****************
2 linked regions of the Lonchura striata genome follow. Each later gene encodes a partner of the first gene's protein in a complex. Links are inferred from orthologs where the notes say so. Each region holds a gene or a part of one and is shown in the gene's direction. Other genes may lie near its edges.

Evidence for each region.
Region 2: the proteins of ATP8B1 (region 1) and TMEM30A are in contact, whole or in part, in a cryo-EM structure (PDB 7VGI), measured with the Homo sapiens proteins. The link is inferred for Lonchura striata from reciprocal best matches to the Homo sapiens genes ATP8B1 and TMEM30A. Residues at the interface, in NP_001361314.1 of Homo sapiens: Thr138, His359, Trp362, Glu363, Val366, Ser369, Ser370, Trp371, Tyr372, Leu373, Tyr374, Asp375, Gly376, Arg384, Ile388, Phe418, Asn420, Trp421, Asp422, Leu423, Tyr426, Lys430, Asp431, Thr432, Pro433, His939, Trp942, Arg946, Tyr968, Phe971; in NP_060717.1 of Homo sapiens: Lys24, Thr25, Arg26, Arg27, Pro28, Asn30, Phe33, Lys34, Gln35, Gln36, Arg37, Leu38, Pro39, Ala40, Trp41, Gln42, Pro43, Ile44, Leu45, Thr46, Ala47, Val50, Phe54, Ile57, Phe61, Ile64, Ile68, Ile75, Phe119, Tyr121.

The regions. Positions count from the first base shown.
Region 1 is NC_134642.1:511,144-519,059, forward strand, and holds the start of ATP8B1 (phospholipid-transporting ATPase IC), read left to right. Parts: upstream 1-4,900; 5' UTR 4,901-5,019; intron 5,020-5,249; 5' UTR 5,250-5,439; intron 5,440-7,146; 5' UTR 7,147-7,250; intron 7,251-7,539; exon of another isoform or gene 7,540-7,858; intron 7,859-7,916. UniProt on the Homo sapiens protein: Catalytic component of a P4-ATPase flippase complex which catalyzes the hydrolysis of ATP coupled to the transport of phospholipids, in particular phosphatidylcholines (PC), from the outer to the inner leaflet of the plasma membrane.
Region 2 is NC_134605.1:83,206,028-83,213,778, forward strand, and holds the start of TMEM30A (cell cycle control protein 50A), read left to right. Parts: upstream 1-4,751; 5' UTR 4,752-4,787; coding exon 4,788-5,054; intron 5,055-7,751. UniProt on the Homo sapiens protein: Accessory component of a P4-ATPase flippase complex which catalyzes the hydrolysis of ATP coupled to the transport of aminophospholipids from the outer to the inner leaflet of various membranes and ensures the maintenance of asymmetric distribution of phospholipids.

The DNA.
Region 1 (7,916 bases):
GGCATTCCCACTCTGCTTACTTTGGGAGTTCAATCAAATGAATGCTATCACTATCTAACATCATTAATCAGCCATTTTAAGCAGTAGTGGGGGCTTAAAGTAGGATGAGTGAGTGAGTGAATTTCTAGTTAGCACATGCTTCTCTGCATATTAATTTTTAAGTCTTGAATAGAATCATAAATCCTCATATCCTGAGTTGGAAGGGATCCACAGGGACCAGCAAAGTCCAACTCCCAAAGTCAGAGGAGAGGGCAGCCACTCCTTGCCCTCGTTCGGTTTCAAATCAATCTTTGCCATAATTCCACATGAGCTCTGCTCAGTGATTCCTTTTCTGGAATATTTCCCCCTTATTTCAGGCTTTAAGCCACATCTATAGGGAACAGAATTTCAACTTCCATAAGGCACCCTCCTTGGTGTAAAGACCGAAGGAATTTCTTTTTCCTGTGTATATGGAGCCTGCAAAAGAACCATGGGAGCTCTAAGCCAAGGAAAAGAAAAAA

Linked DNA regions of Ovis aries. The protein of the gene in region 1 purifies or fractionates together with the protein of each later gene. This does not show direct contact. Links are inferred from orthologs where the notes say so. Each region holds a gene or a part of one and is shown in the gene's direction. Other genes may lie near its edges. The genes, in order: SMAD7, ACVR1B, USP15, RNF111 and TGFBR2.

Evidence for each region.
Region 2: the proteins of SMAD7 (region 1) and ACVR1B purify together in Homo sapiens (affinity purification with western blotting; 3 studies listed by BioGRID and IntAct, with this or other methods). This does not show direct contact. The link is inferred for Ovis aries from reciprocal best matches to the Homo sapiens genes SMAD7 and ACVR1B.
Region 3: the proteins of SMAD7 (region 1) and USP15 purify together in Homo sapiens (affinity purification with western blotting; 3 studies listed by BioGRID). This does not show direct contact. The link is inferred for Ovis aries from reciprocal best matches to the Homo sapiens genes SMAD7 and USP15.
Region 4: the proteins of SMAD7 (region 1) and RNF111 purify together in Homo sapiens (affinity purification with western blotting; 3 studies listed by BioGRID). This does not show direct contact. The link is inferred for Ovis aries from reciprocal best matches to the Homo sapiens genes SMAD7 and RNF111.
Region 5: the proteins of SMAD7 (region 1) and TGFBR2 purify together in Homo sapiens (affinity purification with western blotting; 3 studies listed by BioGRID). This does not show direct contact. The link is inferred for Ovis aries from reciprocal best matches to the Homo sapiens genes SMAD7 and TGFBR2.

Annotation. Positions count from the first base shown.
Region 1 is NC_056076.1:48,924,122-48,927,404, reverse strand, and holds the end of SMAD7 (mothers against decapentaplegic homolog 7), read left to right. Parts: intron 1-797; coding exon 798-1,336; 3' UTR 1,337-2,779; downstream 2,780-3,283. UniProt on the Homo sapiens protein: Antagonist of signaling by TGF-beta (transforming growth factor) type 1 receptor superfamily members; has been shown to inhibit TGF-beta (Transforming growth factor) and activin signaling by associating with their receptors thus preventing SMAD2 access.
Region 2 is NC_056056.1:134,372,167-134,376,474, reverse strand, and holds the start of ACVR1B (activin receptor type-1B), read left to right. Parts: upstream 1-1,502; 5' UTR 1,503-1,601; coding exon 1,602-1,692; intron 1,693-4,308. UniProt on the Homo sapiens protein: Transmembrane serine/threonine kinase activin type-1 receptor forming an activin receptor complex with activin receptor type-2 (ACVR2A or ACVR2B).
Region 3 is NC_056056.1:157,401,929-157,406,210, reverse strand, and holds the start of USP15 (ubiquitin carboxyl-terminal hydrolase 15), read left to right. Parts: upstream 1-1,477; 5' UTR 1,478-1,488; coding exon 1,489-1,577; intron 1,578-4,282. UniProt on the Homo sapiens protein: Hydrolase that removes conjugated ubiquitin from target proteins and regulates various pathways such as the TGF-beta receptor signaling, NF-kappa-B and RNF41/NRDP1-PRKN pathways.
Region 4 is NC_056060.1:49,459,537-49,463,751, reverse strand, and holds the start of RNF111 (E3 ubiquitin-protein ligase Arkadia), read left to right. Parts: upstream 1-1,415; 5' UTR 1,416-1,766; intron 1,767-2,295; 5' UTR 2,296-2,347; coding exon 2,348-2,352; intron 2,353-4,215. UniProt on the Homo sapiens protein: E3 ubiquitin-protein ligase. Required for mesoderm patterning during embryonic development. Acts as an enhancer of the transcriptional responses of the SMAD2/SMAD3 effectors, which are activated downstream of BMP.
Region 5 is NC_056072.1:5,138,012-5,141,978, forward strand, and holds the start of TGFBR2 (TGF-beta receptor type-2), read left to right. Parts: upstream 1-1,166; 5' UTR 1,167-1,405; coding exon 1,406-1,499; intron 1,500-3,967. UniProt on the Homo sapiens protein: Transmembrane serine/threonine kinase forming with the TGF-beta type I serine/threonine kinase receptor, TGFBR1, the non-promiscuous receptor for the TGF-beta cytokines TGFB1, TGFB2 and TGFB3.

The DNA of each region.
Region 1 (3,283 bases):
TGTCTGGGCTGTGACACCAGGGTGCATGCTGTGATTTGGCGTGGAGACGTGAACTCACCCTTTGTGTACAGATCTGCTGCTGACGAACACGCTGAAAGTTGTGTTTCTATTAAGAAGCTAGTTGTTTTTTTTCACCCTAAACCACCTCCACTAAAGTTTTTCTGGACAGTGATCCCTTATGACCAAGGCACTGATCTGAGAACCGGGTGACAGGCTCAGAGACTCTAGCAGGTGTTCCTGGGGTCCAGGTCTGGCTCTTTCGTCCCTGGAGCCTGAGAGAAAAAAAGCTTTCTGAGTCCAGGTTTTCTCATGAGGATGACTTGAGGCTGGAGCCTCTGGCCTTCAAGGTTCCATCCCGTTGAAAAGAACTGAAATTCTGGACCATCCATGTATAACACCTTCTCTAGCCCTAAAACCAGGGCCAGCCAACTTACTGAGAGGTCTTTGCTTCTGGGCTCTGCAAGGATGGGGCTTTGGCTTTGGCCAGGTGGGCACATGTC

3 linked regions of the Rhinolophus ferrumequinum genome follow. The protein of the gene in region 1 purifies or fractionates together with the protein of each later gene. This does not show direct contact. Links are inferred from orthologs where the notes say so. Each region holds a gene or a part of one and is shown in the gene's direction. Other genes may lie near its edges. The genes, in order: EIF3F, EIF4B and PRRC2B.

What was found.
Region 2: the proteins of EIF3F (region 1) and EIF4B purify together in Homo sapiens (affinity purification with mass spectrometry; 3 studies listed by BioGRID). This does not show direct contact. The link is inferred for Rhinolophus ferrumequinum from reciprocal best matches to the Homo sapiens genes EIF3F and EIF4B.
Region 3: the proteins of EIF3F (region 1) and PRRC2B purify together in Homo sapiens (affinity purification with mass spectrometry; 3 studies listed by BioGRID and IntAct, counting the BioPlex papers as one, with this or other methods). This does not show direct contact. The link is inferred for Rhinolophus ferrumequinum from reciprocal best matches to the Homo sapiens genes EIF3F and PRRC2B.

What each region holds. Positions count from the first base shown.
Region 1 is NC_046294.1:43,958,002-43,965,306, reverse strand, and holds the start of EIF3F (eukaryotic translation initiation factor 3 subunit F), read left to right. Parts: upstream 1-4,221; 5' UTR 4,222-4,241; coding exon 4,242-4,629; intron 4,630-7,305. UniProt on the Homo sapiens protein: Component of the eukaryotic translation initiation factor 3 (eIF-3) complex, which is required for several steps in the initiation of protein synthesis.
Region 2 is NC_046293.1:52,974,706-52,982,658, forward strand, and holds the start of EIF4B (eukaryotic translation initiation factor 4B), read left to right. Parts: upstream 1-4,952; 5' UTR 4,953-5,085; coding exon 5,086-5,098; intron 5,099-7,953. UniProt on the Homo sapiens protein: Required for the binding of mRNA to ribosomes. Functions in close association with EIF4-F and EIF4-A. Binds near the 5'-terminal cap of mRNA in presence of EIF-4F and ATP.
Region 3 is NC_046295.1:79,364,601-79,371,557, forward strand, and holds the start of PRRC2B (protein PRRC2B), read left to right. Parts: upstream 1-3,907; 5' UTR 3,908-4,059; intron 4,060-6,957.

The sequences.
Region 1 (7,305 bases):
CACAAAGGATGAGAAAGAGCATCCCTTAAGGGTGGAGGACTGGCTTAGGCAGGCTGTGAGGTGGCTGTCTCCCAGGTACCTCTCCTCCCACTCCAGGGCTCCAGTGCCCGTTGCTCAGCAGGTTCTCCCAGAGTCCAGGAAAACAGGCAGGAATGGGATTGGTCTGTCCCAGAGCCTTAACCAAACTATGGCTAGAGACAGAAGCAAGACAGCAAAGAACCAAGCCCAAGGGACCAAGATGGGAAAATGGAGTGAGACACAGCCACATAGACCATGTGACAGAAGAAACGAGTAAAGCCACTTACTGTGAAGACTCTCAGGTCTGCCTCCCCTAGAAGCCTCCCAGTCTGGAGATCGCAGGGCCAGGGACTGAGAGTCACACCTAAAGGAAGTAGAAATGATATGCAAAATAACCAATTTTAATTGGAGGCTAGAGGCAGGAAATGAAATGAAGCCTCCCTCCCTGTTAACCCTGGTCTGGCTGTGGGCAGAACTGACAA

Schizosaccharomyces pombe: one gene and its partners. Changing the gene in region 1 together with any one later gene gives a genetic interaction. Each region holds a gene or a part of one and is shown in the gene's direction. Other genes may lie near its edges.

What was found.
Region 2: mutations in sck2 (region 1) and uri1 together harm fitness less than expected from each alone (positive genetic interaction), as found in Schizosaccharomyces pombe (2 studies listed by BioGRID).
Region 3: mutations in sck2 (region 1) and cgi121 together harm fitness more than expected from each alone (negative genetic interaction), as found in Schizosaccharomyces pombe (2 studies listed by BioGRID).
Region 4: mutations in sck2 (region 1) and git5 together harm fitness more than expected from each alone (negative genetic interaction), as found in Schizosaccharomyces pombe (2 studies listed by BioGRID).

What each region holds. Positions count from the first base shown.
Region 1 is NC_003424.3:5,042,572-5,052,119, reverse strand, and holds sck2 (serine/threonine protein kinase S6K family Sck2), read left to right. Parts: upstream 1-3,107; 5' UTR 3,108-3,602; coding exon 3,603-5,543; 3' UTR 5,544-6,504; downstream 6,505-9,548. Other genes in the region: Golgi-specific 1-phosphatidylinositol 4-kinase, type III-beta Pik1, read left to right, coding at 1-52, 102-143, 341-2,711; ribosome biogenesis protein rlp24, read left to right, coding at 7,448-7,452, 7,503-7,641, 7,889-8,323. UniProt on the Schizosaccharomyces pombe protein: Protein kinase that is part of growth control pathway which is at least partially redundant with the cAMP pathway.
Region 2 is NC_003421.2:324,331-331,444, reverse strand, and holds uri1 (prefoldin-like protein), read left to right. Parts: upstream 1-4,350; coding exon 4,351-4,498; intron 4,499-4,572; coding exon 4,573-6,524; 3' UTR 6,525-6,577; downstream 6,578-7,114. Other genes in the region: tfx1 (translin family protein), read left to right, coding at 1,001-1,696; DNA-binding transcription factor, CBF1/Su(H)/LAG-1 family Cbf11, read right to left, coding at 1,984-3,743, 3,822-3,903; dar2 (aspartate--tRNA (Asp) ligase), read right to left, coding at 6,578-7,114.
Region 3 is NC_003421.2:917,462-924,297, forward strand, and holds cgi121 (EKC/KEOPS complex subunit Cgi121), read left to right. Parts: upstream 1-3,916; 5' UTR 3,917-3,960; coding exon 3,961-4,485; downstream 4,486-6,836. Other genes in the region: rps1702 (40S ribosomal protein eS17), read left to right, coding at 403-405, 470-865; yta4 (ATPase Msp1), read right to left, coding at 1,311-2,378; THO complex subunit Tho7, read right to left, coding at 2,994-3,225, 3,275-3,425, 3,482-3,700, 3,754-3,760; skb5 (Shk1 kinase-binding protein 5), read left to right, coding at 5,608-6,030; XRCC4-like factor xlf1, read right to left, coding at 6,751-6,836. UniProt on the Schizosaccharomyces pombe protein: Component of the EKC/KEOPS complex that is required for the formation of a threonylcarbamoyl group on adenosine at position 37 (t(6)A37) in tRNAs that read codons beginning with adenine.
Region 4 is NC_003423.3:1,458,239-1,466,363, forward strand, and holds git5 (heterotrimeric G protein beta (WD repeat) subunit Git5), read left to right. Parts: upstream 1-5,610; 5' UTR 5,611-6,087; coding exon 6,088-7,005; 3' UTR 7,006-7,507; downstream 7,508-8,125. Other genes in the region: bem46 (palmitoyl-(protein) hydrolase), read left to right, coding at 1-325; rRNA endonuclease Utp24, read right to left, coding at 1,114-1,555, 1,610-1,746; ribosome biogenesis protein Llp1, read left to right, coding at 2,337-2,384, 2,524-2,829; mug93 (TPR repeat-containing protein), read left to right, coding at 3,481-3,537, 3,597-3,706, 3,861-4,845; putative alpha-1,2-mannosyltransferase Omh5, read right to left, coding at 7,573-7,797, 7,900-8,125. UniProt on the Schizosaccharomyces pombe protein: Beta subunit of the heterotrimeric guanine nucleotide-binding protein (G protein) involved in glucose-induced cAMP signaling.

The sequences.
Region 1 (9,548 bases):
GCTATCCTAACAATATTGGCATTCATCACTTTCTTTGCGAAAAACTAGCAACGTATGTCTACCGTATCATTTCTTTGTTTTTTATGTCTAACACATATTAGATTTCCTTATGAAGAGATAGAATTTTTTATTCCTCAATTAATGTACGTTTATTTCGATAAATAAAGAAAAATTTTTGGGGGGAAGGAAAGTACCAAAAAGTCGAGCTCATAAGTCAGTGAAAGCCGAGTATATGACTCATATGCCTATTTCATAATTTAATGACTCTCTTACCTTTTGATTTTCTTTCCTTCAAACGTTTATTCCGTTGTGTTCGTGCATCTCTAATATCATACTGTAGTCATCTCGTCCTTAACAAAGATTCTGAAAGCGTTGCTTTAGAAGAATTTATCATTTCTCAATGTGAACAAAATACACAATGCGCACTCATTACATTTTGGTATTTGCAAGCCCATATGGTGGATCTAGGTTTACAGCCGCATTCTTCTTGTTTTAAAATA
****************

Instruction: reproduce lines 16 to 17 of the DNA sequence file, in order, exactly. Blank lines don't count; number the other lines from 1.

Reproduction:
Annotation. Positions count from the first base shown.
Region 1 is NC_056076.1:48,924,122-48,927,404, reverse strand, and holds the end of SMAD7 (mothers against decapentaplegic homolog 7), read left to right. Parts: intron 1-797; coding exon 798-1,336; 3' UTR 1,337-2,779; downstream 2,780-3,283. UniProt on the Homo sapiens protein: Antagonist of signaling by TGF-beta (transforming growth factor) type 1 receptor superfamily members; has been shown to inhibit TGF-beta (Transforming growth factor) and activin signaling by associating with their receptors thus preventing SMAD2 access.